Archive for the ‘collage’ Category
Natsko Seki collages lively, saturated scenes of urban life from her own drawings and photographs. Begging to be explored, each illustration is populated with human activity and contains clues left by a moment in time that—if only yesterday—is now lost. Iconic architecture stands as a grandiose reminder that Seki’s people are living in the shadows of history and are unknowing participants in the writing of their city’s centuries. Seki’s interest in architecture, fashion, and contemporary urban life has landed her commissions with Transport for London, Royal Historic Palaces, The Guardian, Bloomsbury, and Hermès. In 2013, Louis Vuitton published a book of Seki’s London illustrations as part of their travel books collection. Seki grew up in Tokyo and studied illustration in Brighton, UK. She now lives in London.
Post by Heather Ryerson
Sam Falconer’s fantastic illustrations reflect science and the human experience through digital, collage, and hand-painted textures. His clever scenes provoke philosophical thought while quickly getting to the heart of a story. His editorial illustrations regularly feature in top publications such as The Guardian, The Washington Post, and New Scientist magazine.
Check out more illustrations on his portfolio website.
Michelle Thompson graduated from the Royal College of Art in 1996. Her techniques include mark-making and photography. She also combines traditional collage with digital technology, often working with found materials. She has worked internationally most notably collaborating with Vaughan Oliver. Michelle Thompson’s clients include Royal Mail, BBC and the Guardian amongst many.
Sammy Slabbnick uses playful vintage clippings to create quirky, appealing landscapes with a surreal quality. His images echo predecessors like Terry Gilliam very strongly. Speaking of animation, he makes short stop motions on Vine as well, be sure to give them a look!
Ben Butcher used to be the creative director at Pixar’s consumer products department. Now he’s doing his own thing. He makes the beautiful collages out of mixed papers, sometimes for other people, sometimes not. I think they’re stunning. Check out more of his work here: blogspot
Posted by Angie
Leila Brient is an illustrator, author, and graphic designer living in France… or possibly the French part of Canada. She combines hand drawn elements with digital illustration and has published several books. I absolutely adore her style.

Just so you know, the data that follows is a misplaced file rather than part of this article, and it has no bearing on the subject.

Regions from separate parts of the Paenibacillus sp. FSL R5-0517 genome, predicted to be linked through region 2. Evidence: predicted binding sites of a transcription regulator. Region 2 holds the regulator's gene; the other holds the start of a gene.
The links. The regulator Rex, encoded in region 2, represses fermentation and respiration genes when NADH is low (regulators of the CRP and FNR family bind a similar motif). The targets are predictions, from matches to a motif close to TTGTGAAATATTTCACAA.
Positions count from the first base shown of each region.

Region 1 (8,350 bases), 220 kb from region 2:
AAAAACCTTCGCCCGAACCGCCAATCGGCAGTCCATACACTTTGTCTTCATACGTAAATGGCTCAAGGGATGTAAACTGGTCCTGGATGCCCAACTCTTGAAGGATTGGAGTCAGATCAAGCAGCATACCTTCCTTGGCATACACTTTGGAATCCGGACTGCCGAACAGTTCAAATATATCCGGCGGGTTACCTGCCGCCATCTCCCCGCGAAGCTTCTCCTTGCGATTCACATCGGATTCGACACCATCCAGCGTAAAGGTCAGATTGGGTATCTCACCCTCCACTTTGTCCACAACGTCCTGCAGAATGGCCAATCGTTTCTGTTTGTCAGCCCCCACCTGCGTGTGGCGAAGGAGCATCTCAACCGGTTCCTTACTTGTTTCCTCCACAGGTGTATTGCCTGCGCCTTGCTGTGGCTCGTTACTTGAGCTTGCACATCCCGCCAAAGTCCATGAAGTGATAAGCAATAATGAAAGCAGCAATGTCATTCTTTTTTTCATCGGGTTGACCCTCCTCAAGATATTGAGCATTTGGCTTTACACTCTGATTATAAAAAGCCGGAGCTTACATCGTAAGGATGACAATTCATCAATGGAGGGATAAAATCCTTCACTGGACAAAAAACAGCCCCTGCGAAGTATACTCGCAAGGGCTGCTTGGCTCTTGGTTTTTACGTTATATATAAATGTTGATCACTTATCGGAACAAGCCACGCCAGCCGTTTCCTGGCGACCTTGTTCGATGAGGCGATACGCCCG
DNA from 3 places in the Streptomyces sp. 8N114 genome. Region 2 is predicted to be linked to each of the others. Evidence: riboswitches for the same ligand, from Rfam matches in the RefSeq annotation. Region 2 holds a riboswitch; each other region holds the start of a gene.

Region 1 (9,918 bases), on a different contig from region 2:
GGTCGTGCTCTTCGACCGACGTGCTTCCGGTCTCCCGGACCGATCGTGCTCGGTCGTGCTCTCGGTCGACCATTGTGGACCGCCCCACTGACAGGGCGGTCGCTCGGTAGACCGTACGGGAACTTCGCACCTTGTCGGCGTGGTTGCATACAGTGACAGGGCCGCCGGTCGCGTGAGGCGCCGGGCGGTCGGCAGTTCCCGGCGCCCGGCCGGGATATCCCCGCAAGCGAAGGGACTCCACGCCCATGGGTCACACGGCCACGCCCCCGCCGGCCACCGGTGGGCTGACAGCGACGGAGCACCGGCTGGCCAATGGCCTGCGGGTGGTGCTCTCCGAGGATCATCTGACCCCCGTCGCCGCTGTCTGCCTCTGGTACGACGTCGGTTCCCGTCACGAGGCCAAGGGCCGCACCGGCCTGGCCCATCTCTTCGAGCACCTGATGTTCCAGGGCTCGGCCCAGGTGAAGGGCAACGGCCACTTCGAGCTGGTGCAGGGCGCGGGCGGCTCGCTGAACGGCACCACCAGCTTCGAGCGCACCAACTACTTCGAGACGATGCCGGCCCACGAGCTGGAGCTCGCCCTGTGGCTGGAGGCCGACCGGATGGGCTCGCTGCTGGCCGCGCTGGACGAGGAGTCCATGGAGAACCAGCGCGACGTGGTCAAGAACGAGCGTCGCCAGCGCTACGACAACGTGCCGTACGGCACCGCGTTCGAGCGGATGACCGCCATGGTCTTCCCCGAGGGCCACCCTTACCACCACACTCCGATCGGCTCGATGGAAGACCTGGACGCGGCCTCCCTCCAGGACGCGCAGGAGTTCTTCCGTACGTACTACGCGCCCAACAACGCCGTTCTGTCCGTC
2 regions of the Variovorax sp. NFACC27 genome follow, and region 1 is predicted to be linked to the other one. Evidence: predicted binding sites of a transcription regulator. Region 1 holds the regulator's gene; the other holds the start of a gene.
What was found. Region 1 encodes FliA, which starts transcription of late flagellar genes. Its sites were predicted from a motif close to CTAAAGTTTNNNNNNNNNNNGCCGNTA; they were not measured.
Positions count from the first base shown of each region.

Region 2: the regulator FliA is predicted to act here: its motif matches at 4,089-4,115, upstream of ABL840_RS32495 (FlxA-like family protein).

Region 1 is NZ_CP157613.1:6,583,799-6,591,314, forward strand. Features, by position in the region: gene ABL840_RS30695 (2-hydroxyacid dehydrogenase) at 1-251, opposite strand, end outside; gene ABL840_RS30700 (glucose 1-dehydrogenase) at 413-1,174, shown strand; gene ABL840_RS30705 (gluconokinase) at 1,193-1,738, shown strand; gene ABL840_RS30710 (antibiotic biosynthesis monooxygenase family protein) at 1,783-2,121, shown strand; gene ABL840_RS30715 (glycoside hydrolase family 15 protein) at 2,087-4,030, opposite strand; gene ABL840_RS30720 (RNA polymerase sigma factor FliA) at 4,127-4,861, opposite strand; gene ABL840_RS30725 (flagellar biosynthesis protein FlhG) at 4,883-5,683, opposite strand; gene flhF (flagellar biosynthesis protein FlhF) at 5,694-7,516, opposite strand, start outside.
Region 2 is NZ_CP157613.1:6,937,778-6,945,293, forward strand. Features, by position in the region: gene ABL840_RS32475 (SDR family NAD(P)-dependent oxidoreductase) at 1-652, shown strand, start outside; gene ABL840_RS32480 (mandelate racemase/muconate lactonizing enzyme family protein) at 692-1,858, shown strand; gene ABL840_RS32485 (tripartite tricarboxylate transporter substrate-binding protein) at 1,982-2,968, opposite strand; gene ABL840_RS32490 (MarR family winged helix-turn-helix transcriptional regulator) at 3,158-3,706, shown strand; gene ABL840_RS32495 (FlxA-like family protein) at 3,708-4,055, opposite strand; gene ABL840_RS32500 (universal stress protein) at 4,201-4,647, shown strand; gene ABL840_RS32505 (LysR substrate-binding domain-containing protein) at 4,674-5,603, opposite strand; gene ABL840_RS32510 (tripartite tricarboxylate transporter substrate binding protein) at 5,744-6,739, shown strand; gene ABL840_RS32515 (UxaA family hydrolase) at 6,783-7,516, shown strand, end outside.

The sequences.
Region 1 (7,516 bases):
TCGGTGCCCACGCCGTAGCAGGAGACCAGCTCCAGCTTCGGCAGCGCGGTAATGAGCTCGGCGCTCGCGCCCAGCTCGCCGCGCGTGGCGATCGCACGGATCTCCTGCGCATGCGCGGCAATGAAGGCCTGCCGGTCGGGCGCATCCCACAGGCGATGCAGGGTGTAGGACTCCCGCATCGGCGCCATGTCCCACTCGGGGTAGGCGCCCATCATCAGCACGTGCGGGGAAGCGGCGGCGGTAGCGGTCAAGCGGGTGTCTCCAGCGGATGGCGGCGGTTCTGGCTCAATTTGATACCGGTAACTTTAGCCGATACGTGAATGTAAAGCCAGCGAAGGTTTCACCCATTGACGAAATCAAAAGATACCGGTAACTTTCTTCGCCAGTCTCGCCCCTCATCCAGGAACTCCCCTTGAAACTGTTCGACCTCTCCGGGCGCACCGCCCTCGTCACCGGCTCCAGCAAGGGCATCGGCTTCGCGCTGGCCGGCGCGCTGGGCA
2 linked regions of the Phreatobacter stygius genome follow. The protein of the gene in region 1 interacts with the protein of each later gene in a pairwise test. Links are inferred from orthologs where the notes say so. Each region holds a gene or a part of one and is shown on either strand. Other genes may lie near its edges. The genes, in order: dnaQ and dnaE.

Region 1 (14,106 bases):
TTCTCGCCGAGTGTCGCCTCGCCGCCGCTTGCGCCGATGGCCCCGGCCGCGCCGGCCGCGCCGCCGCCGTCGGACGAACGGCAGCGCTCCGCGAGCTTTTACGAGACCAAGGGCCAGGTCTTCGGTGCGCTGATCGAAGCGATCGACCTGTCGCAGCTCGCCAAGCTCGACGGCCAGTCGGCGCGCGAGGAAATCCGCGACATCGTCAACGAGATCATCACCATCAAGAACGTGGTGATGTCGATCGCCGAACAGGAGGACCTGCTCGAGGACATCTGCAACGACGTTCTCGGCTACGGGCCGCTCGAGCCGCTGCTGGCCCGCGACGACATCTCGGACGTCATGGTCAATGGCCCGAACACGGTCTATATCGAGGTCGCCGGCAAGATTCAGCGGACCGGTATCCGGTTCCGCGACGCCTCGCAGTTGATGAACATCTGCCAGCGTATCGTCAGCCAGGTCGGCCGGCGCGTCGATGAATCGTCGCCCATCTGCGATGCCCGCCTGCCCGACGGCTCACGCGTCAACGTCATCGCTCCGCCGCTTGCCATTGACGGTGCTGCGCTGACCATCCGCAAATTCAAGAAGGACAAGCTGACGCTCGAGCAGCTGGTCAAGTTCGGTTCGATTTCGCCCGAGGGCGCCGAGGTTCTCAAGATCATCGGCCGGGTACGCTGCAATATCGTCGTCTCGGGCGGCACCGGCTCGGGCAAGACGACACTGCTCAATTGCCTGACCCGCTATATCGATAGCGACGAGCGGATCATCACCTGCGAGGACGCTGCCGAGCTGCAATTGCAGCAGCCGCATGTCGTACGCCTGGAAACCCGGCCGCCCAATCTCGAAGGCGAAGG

Posted by Angie
David Mack is the creator, author and artist of Kabuki, a comic book series that has earned international acclaim for its innovative storytelling, painting techniques and page design. He is also the writer and cover artist for Marvel Comics’ Daredevil.
He graduated with a BFA in Graphic Design, which included studies in Sculpture, Painting, Drawing, Art History, Photography, Typography and Bookmaking, and a minor in English. The first published Kabuki collection, Kabuki: Circle of Blood, was completed while David was in college, and the story served as his senior writing thesis. He has now completed seven collections.
I found Kabuki several years ago, when I wandered into a comic book shop looking for art-driven stories. David’s writing is just as brilliant as his illustrative abilities. He uses watercolor and mixed media collage in his unconventional page layouts and creates stunning imagery and powerful storylines.
Posted by: Natalie
Joanna Gniady is an illustrator based in Wroclaw, Poland.
Her work includes mixed media productions for music and book covers, editorial and children’s illustrations, posters, motion design and concert scenography.
She is co-founder of Dot.Dot Independent Graphic Studio and collaborates with the film group Karuzela.
See more of Joanna’s work: Portfolio
Posted by Angie
Gustavo Aimar is an Argentinean graphic designer, illustrator, and fine artist. He draws from all of these disciplines to create mixed media collages with a variety of materials and textures. He collects vintage and used papers, and allows the materials tell him what to do.
Lately, his work is focused on children’s illustrations. He has worked on more than a dozen books, and occasionally collaborates in diverse publications and projects. His work is so rich with ideas and inspiration that every time I see one of his pieces, I feel the urge to immediately stop whatever I’m doing and start working on something of my own. He’s brilliant.
Posted by Angie
Isidro Ferrer began his career as a stage actor in Madrid, Spain. After an accident
and long rehabilition, Isidro became an illustrator and graphic designer. He has
designed book covers, posters, wine labels, sculptural found objects, and he has
created tile design for public works. His clients include Canal + , El Pais,
Santillana, Volkswagen, and the Centro Dramático Nacional. He has won many
awards for his work including the National Award for children’s illustration from
Spain’s Ministry of Education and Culture (2006).
Isidro’s work often uses three-dimensional objects re-imagined and combined
with traditional media to take on a new meaning. Textures play a significant role in
his compositions and he is no stranger to surrealism. I love the simplicity and
high drama of his work, and the clever elegance of his ideas.